Supporting a more stable industry

We recently attended the Energy Live Consultancy Conference (ELCC) and met with a range of industry figures to talk all things energy, supply and the industry over the past 12-months.

As well as giving us a fantastic opportunity to speak to our TPI’s, we were also able to discuss the recent developments in the industry; including the spate of suppliers that have exited the market, and the reasons for this.

In 2018, eight energy suppliers bowed out of the market, and in 2019 so far, we have lost at least three. Not only this, but last year also saw the UK’s third biggest TPI, Utilitywise, collapse. It’s been a daunting and volatile time in the industry, with many factors posing challenges for suppliers and TPIs alike.

New regulations imposed by industry organisations have had an impact on suppliers’ businesses. For instance, the recent price cap has led to a low appetite for investment in the market, and has squeezed the margins of many smaller suppliers, making balancing their portfolios more difficult.

On the reverse, however, with no imposed pricing floor (or minimum price), there is absolutely nothing stopping suppliers from offering unsustainably low prices to attract more customers. This has been the downfall of many suppliers in recent years, and although these prices do look more attractive to energy users, if this squeezes margins to a dramatic point, this is simply not enough to keep them afloat.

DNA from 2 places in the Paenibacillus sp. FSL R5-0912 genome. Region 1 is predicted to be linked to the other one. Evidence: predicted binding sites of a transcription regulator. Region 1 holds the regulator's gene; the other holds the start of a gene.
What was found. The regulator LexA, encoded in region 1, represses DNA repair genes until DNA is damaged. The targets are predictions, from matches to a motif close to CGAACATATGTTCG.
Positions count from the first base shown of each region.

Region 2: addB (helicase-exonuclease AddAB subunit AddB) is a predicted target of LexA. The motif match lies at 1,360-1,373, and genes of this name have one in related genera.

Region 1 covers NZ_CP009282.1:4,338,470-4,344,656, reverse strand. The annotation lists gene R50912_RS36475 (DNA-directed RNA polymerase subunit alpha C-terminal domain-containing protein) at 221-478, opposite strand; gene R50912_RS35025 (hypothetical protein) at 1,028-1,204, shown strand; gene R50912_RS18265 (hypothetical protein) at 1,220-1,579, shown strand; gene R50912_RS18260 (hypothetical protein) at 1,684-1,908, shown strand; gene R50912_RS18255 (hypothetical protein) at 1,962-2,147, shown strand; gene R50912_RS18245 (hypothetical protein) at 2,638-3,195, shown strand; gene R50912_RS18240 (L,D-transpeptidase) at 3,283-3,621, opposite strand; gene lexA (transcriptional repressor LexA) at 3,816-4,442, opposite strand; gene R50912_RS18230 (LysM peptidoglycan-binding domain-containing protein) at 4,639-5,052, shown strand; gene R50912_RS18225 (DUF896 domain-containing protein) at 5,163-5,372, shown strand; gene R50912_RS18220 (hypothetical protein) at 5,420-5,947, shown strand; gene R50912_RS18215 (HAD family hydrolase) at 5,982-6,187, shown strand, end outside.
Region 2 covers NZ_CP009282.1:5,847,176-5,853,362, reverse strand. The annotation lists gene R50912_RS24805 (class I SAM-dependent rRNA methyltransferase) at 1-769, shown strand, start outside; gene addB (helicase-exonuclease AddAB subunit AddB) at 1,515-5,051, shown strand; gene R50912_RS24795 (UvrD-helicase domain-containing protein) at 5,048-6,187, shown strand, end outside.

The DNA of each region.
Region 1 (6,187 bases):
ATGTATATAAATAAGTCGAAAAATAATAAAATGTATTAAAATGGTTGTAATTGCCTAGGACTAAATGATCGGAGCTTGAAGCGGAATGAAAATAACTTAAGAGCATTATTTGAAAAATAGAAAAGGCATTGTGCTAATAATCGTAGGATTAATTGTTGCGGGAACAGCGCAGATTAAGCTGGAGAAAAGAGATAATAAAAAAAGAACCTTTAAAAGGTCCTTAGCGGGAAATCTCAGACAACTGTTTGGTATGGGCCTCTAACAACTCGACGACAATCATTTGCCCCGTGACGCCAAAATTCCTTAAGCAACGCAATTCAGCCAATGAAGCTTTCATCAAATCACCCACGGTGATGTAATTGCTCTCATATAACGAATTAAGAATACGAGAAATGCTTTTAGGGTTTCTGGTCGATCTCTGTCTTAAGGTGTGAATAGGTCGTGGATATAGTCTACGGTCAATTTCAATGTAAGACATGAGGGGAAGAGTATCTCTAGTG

Another cause of concern in the industry is the fact that there are no restrictions in the marketplace in terms of who can and who can’t become a supplier and supplier licences are very easy to obtain. As a business that champions competition, we absolutely do not want to prevent new suppliers from entering the market, but there needs to be certain standards and requirements that new businesses must meet.

We’ve also seen a number of suppliers exit the market due to the fact they simply don’t have enough knowledge on how the industry works and what it takes to be a stable and successful supplier. This is something that needs re-evaluating, whether it’s imposing benchmarks that new suppliers must aim for, or providing better support and guidance. By encouraging development and progression, we can create a better industry for all involved.

It is very clear that more needs to be done in terms of educating and supporting those who operate within the industry in order to prevent any more suppliers from ceasing trading. Competition is a positive thing; it ensures that standards remain high and energy users have access to the right supplier and supply for them. Therefore, as an industry, we need to make sure we do everything to help new suppliers to thrive and flourish.